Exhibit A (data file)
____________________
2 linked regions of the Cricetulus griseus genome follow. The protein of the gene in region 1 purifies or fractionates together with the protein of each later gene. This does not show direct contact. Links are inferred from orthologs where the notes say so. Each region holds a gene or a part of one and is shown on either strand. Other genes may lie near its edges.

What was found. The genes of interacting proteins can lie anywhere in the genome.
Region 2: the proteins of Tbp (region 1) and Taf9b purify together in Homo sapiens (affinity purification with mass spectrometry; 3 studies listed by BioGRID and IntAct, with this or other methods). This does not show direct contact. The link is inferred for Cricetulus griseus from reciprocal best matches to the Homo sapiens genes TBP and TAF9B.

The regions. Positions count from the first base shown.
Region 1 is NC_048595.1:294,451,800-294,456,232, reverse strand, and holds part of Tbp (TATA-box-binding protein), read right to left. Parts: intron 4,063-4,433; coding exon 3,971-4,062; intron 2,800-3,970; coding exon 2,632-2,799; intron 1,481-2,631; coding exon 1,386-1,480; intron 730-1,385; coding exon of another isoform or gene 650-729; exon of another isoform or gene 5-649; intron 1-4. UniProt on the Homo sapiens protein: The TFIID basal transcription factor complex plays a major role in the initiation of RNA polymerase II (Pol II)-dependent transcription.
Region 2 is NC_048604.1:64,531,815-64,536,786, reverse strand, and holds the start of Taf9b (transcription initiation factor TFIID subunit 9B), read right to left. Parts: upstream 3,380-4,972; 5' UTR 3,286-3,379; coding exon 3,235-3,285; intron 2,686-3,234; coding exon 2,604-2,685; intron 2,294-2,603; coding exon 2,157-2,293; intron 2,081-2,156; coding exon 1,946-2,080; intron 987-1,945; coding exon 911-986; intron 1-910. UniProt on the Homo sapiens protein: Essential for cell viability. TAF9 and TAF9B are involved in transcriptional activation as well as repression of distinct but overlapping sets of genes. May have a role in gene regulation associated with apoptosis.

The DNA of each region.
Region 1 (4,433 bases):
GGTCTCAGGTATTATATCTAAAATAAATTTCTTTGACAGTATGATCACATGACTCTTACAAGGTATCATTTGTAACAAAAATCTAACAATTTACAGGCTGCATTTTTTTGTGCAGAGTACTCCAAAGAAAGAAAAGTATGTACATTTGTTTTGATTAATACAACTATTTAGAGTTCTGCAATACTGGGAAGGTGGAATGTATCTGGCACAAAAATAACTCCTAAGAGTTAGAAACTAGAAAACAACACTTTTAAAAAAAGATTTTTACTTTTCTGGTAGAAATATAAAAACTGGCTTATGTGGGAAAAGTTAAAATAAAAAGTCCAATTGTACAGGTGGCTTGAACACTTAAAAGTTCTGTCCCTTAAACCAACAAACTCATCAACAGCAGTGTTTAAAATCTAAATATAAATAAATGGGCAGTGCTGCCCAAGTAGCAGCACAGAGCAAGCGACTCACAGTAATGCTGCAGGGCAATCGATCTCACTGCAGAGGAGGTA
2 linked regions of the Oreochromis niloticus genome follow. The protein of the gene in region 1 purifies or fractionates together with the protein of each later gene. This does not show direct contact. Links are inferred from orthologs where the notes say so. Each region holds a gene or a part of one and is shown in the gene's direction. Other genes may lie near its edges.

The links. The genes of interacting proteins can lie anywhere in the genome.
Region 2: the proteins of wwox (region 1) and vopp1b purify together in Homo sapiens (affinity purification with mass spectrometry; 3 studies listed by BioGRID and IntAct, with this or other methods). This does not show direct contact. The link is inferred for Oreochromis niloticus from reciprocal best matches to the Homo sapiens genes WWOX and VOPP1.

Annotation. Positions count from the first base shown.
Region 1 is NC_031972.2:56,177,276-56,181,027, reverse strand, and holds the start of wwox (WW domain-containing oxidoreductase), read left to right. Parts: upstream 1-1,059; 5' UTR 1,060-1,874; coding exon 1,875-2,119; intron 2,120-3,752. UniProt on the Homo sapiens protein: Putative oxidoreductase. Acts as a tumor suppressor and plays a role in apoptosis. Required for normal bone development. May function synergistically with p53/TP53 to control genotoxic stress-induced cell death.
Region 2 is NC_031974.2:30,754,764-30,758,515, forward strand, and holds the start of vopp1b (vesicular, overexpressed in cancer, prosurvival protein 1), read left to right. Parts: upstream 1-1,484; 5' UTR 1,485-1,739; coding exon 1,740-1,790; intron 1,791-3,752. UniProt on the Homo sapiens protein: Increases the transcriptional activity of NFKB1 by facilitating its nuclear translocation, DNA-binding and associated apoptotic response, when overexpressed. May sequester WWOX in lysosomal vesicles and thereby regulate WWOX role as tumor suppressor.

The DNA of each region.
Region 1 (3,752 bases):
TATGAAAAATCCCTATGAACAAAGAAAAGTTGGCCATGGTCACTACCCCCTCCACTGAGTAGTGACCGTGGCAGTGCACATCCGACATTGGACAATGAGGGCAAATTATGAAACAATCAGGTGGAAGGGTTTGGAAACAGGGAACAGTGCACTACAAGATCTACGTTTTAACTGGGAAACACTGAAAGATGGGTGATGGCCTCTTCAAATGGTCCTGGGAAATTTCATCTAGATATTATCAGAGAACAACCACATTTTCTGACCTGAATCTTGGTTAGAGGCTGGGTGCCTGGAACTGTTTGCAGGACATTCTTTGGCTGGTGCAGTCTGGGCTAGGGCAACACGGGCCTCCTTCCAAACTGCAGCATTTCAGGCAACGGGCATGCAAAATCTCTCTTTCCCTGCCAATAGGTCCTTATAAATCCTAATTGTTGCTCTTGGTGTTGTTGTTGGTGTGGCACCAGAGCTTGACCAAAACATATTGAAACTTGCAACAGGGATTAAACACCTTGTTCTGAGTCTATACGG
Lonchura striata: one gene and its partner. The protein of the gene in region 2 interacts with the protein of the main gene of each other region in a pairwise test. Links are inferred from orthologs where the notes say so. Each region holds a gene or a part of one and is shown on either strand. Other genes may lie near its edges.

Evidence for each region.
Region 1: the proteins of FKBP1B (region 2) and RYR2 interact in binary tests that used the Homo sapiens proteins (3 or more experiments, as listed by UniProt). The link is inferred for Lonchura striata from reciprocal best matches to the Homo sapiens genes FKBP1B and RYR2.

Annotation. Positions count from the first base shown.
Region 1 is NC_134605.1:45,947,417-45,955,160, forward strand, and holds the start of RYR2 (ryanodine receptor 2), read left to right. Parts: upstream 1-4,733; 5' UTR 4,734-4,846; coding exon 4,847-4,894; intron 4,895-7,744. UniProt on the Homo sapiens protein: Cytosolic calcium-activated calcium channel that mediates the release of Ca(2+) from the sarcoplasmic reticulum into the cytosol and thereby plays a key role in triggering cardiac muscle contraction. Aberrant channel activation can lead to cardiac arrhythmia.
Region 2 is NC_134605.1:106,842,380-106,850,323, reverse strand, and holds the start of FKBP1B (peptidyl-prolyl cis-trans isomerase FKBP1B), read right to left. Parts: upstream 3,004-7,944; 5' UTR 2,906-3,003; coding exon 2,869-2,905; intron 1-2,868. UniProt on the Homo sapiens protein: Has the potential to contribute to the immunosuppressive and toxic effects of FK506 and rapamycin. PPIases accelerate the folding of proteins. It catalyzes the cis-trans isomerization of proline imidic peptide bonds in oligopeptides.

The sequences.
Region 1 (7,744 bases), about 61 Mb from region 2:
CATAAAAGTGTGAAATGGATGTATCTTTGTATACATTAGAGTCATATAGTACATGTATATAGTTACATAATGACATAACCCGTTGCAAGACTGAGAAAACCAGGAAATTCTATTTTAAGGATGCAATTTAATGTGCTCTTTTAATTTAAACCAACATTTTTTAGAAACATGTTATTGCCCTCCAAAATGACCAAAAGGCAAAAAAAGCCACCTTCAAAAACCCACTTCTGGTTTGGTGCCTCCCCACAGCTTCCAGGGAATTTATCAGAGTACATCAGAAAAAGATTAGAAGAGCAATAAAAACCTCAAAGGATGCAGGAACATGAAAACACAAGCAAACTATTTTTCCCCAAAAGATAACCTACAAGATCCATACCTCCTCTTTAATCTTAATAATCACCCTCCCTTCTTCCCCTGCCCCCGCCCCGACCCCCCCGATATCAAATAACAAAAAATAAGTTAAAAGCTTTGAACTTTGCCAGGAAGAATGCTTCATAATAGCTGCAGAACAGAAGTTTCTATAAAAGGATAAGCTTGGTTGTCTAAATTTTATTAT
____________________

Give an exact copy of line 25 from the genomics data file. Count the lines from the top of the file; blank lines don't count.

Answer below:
The sequences.